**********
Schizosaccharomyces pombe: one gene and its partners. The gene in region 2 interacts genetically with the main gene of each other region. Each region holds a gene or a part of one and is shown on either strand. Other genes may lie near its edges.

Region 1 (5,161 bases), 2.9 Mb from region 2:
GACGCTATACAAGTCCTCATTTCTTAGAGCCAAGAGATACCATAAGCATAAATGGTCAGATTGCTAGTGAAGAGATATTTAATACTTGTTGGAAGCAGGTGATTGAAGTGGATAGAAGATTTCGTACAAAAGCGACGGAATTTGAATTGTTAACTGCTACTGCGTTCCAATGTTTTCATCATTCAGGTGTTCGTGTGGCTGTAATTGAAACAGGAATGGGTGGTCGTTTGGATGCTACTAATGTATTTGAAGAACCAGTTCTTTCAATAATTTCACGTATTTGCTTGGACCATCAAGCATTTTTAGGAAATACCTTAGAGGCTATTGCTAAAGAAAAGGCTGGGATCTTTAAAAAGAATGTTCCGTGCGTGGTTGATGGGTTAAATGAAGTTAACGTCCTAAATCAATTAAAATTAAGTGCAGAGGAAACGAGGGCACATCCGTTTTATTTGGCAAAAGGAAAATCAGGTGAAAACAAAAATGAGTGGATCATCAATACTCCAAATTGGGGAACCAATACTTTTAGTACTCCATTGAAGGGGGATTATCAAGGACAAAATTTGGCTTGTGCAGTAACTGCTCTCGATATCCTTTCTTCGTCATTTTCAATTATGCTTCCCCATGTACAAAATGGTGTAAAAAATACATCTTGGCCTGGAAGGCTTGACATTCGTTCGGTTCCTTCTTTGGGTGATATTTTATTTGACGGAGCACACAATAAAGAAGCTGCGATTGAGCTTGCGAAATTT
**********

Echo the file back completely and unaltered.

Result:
Schizosaccharomyces pombe: one gene and its partners. The gene in region 2 interacts genetically with the main gene of each other region. Each region holds a gene or a part of one and is shown on either strand. Other genes may lie near its edges.

Region 1 (5,161 bases), 2.9 Mb from region 2:
GACGCTATACAAGTCCTCATTTCTTAGAGCCAAGAGATACCATAAGCATAAATGGTCAGATTGCTAGTGAAGAGATATTTAATACTTGTTGGAAGCAGGTGATTGAAGTGGATAGAAGATTTCGTACAAAAGCGACGGAATTTGAATTGTTAACTGCTACTGCGTTCCAATGTTTTCATCATTCAGGTGTTCGTGTGGCTGTAATTGAAACAGGAATGGGTGGTCGTTTGGATGCTACTAATGTATTTGAAGAACCAGTTCTTTCAATAATTTCACGTATTTGCTTGGACCATCAAGCATTTTTAGGAAATACCTTAGAGGCTATTGCTAAAGAAAAGGCTGGGATCTTTAAAAAGAATGTTCCGTGCGTGGTTGATGGGTTAAATGAAGTTAACGTCCTAAATCAATTAAAATTAAGTGCAGAGGAAACGAGGGCACATCCGTTTTATTTGGCAAAAGGAAAATCAGGTGAAAACAAAAATGAGTGGATCATCAATACTCCAAATTGGGGAACCAATACTTTTAGTACTCCATTGAAGGGGGATTATCAAGGACAAAATTTGGCTTGTGCAGTAACTGCTCTCGATATCCTTTCTTCGTCATTTTCAATTATGCTTCCCCATGTACAAAATGGTGTAAAAAATACATCTTGGCCTGGAAGGCTTGACATTCGTTCGGTTCCTTCTTTGGGTGATATTTTATTTGACGGAGCACACAATAAAGAAGCTGCGATTGAGCTTGCGAAATTT